But that’s not all that makes the Renegauge so manageable that every NRA Publications editor who’s fired it has mused that the new gun could be the softest-shooting 12-gauge ever. The stock will custom-fit each user’s anatomy and shooting style. Interchangeable inserts make it easy to adjust length of pull and comb height, and further adjustments can be made to the buttpad’s vertical position and pitch (angle). A shotgun that truly fits eases target acquisition by aligning the shooter’s eye with the sighting rib, encourages proper cheek weld, and directs recoil laterally into the shoulder. Lessons learned via Savage’s award-winning AccuFit rifle stocks will now similarly benefit shotgunners.   

At just under 8 lbs., the Renegauge is no lightweight, but our testers felt it balanced well and possesses lively shouldering and swing dynamics. Along with shooting clays, editors took part in pre-release field trials, including stints in boats rolling in heavy surf and layout blinds. However, even under those awkward conditions, we found the handling smooth and intuitive. Better yet, whether live birds or clay targets, hits came readily and exceeded most shooters’ expectations. Contributing factors included the gun’s controls, notably a trigger that is factory-set at 3 1/2 lbs., more like one of the maker’s trend-setting rifle AccuTriggers than those we’re accustomed to on field shotguns. The bolt handle and release are plenty big enough without being oversized, and the loading gate ushered in fresh shells without a hitch. We also appreciated the bright red fiber-optic front bead, which comes mounted in a sturdy steel ventilated rib.

For durability’s sake the internal, reciprocating components are chrome-plated, and the barrel is coated in melonite. Thanks especially to the one-piece action-bar assembly, take down and cleaning are simplified, and because the TIG-welded assembly is self-contained and held to exacting tolerances for straightness, according to Savage, we can’t foresee long-term maintenance issues cropping up.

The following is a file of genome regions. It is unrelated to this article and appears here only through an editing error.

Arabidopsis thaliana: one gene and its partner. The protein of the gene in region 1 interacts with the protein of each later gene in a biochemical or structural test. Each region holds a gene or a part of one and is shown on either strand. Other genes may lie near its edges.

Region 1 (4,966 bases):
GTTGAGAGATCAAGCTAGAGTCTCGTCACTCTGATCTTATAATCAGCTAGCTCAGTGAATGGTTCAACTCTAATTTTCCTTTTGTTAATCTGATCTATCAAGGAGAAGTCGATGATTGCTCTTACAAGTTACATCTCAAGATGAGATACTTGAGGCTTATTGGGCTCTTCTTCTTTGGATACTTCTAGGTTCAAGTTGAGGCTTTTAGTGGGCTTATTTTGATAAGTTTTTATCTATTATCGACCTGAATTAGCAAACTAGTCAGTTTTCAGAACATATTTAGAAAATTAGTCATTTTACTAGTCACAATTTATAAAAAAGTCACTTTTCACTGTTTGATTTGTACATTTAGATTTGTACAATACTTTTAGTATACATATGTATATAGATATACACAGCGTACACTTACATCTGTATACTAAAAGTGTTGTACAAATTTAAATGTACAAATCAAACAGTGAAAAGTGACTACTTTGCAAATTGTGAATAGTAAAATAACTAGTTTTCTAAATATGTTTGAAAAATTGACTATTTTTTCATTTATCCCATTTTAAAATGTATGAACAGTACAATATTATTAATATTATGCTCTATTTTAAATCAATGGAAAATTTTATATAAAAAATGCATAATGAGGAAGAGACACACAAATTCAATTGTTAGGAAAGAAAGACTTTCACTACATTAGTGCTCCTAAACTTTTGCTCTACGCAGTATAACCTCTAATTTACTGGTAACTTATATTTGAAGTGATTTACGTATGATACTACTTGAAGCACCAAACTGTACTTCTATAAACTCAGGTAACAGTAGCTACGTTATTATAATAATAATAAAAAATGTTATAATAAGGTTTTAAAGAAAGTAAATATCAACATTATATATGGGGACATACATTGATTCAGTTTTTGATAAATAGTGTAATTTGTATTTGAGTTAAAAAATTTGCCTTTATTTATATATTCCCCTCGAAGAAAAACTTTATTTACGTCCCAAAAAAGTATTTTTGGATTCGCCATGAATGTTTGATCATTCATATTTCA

Three basic Renegauge models are on tap for 2020. Commonly they are equipped with synthetic stocks and are sold with locking, TSA-compliant hard cases and a selection of choke tubes. The lines are trim but rather angular, especially at the pistol grip, and the fore-end bulges on each side to house the gas release valves. The Field and Waterfowl versions are offered with either 26” or 28” barrels, but differ in stocks, the former in black, while the latter is camouflaged in Mossy Oak Shadow Grass Blades. The Turkey carries a bobbed 24” barrel, is decked out in either Mossy Oak’s Bottomlands or Obsession patterns, and its choke selection includes an extra-full tube.

Earlier we mentioned important changes at Savage, but developing high-end guns competitive with any in their respective categories actually goes back at least a decade, according to Al Kasper. Clearly he—and everyone at Savageis ready to change the company’s image as well by taking on the leaders in an entrenched market niche. So don’t count on finding the Renegauge in the bargain bin at your local firearm dealer. With MSRPs set at $1,450-$1,550, it’s closer to the top of the market than the bottom. Time will tell if that ambition holds, but nothing we have seen of the new shotgun suggests it is unrealistic.

Additional Reading:
Accufit: The New Shape of Savage